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Opinion: Canada should provide Indigenous languages with constitutional protection

Critics have said the government’s efforts to revitalize Indigenous languages are colonial and do not engage with Indigenous Peoples on an equal footing.
A book written in Inuktitut. A lack of concrete constitutional guarantees, community credibility and long-term funding has rendered the government's efforts to revitalize Indigenous languages largely ineffective.

Funding for the Canadian government’s legislation supporting Indigenous languages is set to expire in 2024, and so far, there has been no serious mention of extending or renewing the funding in Parliament.

In 2019, the federal government passed Bill C-91, An Act respecting Indigenous languages, which aimed to revitalize and strengthen Indigenous languages in Canada and recognize their historic oppression. The government promised to allocate $334 million over a five-year pay period.

As we approach the end of that funding period, doubts and pessimism surrounding the legislation’s efficacy continue to abound. And the lack of concrete constitutional guarantees, community credibility and long-term funding has rendered the government’s efforts largely ineffective.

Legislation faces criticisms

Bill C-91 was developed by the Department of Canadian Heritage in collaboration with the Assembly of First Nations, Inuit Tapiriit Kanatami (ITK) and the Métis Nation of Canada.

The purpose of the legislation was to affirm Indigenous Peoples’ rights through language preservation, recognized by section 35 of the Canadian Charter of Rights and Freedoms. However, it has faced criticism from the beginning.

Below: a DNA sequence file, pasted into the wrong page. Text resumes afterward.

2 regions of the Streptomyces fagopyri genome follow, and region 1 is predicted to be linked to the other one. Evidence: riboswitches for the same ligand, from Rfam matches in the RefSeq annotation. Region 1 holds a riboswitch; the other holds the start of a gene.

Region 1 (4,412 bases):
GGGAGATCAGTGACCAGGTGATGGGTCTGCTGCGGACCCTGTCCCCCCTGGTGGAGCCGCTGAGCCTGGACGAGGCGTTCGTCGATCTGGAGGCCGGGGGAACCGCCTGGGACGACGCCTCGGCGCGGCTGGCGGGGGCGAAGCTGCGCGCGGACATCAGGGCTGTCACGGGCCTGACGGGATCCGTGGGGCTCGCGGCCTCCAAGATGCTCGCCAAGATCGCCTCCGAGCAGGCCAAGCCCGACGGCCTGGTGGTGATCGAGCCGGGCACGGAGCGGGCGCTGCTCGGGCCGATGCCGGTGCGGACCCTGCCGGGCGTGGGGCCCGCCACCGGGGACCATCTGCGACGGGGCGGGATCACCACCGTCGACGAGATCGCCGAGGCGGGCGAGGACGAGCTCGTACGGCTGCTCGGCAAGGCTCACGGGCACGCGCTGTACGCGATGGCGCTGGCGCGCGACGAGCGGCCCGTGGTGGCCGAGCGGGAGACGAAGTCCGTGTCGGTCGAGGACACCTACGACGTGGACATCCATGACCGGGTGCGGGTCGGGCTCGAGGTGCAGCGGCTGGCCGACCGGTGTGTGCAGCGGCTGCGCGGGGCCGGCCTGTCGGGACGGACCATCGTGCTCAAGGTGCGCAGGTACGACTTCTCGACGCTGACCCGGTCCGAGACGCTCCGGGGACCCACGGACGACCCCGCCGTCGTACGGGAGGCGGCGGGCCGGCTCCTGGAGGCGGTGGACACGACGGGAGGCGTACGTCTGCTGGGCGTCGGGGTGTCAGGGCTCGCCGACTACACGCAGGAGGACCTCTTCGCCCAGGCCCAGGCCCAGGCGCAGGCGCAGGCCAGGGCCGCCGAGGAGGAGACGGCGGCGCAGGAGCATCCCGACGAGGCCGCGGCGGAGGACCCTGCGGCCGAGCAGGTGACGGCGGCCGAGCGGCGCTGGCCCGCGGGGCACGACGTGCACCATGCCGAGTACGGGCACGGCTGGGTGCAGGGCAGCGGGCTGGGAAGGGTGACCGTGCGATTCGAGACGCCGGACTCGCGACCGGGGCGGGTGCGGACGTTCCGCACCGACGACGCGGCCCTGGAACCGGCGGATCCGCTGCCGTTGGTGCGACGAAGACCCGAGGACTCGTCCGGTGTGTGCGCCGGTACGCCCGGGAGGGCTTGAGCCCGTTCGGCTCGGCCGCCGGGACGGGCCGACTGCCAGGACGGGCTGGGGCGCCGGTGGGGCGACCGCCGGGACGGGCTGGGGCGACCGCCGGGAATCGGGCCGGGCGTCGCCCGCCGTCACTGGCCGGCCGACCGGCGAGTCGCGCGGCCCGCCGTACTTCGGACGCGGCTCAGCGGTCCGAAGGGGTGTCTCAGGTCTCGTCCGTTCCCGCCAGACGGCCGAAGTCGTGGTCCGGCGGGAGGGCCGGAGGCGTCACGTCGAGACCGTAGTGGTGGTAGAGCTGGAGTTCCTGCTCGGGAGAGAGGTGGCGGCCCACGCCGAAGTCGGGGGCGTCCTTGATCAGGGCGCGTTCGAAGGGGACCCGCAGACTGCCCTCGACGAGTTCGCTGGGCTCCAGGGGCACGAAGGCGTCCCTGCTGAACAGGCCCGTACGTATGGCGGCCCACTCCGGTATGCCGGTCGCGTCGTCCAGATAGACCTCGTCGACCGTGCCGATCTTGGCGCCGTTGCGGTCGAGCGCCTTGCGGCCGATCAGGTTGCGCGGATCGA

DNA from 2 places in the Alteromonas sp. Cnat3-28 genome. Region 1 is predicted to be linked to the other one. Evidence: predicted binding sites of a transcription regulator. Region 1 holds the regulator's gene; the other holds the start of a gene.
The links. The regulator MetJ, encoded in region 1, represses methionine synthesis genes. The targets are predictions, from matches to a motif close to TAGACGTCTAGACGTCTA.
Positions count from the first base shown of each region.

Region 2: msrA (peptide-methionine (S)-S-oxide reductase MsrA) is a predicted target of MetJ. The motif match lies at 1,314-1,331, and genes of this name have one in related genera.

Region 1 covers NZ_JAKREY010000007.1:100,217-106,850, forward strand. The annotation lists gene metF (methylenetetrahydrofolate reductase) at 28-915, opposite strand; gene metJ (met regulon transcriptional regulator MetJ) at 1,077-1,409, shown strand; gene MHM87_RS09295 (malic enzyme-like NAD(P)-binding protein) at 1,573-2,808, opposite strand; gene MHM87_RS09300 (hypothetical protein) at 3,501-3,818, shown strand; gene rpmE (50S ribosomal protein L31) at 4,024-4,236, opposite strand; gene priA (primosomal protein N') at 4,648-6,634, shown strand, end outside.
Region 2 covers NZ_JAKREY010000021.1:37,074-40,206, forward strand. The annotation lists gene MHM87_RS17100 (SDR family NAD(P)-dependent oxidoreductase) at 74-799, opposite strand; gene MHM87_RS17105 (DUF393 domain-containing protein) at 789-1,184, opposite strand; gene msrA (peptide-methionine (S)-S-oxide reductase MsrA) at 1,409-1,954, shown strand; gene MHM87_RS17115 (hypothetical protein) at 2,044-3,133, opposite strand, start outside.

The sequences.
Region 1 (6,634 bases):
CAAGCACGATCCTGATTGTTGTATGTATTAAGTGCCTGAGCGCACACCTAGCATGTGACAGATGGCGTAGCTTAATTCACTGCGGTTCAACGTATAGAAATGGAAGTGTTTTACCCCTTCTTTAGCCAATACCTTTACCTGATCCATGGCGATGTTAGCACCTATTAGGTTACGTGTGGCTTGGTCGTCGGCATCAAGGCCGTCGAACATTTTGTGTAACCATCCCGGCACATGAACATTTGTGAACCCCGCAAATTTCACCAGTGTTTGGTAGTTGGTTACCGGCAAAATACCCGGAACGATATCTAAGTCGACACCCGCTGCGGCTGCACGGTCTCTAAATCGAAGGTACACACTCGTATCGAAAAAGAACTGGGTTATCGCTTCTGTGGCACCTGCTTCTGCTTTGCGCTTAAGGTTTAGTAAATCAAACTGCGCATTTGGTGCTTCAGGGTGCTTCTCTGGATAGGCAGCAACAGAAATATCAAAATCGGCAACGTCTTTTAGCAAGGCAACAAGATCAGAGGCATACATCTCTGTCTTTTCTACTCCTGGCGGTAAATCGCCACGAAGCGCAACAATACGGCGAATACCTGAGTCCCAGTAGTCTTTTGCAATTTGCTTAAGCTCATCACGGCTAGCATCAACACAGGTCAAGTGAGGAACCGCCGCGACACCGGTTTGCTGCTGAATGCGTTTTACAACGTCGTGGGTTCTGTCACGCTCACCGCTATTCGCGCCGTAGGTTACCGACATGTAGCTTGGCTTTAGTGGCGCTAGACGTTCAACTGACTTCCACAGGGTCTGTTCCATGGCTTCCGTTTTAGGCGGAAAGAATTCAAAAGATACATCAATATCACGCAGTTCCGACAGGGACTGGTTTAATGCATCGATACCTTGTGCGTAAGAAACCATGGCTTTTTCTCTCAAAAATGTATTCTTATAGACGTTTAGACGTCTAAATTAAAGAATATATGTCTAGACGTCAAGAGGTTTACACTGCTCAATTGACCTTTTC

The ITK labelled the bill “colonial,” saying it was largely unreliable with no mechanism to guarantee the allocation of funding by the federal government.

The organization withdrew from collaborating on the legislation, and ITK president Natan Obed said: “the absence of any Inuit-specific content suggests this bill is, yet another legislative initiative developed behind closed doors by a colonial system and then imposed on Inuit.”

Experts have also criticized the legislation for not clearly outlining Indigenous language rights. Despite promoting the revitalization of Indigenous languages through community consultation, Bill C-91 lacks substantive guidelines on how to conduct Indigenous consultations for improving language initiative programs in Canada.

As a consequence, the legislation remains largely performative, and serves more to reconcile settler guilt and complicity for past linguistic oppression of Indigenous people, rather than create any substantive programs for Indigenous language revitalization.

Inadequate funding

Garry Anaquod from the Saskatchewan Indigenous Culture Centre, said that even though Indigenous language programs are better funded than in past years, it is still “never quite enough.” Anaquod argues that in order to revitalize Indigenous languages, funding needs to cover the wages of Indigenous language teachers, the production of Indigenous dictionaries and the extension of Indigenous immersion programs across Canada.

The 2017-2019 Indigenous Languages legislation promised to allocate 89.9 million dollars. By comparison, Bill C-91’s 334 million dollars certainly seems like a step up.